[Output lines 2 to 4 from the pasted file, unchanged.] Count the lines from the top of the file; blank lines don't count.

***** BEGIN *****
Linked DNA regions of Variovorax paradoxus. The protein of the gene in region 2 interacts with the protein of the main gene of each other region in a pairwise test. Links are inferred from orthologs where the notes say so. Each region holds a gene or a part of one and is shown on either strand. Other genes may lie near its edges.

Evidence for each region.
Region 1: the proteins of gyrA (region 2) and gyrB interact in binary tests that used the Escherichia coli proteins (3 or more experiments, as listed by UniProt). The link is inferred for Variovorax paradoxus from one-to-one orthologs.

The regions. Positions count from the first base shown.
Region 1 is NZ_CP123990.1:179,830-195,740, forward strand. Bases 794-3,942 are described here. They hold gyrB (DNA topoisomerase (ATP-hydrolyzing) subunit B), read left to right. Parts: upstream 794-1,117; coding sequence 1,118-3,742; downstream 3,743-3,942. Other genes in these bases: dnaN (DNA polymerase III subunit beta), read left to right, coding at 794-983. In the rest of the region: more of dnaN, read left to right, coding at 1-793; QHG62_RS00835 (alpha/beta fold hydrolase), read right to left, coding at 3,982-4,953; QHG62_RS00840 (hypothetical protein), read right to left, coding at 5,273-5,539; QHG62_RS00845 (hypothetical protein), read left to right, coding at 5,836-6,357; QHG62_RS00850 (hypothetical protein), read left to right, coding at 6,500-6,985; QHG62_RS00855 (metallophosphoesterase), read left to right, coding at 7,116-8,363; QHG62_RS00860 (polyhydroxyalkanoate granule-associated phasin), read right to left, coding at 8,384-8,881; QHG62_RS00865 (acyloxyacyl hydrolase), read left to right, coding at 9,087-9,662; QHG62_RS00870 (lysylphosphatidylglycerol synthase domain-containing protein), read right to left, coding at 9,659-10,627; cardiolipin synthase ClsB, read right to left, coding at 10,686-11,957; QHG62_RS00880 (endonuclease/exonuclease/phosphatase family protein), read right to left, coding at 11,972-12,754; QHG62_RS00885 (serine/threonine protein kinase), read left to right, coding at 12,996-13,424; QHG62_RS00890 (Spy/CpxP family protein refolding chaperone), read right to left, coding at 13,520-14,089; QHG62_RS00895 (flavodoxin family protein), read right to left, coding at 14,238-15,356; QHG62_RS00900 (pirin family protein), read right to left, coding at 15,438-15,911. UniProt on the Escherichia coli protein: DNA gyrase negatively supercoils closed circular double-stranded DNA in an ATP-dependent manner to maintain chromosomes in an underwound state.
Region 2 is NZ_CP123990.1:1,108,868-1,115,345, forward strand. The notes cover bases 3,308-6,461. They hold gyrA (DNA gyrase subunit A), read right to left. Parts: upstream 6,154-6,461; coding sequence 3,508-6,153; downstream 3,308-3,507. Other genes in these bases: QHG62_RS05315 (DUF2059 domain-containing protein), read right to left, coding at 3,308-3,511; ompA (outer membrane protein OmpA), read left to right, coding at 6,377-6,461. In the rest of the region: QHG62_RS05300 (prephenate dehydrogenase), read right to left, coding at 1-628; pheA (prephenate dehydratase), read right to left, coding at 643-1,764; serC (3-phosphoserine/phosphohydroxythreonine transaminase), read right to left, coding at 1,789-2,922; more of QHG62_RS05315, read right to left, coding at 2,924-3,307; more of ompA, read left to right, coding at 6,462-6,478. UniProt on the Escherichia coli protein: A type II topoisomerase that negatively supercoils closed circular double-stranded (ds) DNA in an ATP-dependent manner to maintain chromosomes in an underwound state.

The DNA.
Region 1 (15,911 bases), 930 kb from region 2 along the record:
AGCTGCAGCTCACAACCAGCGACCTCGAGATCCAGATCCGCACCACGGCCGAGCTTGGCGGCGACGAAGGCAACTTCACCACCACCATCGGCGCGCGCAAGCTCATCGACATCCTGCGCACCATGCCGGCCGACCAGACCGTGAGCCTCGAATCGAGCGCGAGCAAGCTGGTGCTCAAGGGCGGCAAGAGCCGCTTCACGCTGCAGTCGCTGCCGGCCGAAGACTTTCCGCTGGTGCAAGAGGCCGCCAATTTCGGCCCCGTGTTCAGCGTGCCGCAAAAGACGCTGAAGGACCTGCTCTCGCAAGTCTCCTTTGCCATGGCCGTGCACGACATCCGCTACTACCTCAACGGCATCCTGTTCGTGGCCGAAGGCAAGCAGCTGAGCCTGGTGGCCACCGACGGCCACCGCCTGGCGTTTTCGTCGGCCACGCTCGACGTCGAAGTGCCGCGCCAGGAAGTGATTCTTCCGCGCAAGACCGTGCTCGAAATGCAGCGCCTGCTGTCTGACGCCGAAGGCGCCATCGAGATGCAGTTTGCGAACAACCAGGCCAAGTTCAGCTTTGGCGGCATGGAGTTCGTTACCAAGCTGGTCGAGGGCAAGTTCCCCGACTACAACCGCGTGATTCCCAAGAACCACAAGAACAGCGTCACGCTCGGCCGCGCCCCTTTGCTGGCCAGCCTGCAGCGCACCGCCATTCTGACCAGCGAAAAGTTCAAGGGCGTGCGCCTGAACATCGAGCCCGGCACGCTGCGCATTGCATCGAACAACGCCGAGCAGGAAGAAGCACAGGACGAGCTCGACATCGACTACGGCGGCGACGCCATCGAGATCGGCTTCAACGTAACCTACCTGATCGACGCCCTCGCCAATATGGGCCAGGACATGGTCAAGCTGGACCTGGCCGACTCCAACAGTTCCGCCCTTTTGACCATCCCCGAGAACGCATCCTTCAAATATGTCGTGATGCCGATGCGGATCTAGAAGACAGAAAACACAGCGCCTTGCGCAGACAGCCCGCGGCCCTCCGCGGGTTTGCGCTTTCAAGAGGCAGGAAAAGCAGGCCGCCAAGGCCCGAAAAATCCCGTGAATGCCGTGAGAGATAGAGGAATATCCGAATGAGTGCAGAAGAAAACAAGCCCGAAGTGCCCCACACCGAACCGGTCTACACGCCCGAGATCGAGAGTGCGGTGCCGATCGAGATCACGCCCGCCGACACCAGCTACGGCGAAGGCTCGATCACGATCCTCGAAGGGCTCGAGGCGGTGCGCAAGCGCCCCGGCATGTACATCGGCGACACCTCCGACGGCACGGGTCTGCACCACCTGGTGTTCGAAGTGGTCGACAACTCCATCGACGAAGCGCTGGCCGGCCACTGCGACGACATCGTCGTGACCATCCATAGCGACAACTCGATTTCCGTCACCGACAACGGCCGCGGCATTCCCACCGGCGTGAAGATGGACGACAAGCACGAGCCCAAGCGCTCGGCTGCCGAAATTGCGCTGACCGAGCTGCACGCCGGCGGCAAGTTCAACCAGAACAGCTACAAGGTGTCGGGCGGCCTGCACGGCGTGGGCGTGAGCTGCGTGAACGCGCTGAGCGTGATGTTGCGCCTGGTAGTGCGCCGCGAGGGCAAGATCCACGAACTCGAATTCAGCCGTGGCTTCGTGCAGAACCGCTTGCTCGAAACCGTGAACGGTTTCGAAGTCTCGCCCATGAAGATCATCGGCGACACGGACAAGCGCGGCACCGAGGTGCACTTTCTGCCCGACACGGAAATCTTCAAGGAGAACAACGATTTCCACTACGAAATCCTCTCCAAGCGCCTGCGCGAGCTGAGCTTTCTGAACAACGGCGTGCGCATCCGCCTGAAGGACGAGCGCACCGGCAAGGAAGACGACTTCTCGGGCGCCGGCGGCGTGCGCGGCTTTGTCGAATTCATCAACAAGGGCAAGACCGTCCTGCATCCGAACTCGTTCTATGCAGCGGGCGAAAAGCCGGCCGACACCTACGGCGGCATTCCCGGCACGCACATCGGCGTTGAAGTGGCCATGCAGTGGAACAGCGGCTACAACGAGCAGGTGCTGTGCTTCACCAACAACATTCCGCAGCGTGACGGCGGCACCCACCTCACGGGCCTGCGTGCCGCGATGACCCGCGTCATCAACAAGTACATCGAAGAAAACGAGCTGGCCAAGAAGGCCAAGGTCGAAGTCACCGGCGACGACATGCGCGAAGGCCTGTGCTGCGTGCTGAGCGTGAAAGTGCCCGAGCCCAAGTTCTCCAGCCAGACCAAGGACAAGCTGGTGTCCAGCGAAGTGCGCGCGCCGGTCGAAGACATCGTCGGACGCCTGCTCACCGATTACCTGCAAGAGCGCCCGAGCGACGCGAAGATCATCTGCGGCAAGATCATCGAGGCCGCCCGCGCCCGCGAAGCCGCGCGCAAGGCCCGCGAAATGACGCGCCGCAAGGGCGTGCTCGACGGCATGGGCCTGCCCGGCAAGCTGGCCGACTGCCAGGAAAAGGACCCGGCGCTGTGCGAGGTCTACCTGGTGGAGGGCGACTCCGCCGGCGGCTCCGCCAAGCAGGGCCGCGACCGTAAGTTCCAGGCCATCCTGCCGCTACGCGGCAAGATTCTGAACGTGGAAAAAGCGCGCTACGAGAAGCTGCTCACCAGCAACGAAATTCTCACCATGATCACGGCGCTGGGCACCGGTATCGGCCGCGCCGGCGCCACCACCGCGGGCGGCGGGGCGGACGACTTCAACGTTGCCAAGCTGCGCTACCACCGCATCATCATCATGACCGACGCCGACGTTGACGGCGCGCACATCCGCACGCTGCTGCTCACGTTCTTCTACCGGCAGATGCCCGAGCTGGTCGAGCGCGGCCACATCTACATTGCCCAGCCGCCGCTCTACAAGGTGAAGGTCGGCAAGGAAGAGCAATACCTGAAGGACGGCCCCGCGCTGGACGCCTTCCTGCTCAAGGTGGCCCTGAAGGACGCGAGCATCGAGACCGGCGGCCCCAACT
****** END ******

Evidence for each region.
Region 1: the proteins of gyrA (region 2) and gyrB interact in binary tests that used the Escherichia coli proteins (3 or more experiments, as listed by UniProt). The link is inferred for Variovorax paradoxus from one-to-one orthologs.

The regions. Positions count from the first base shown.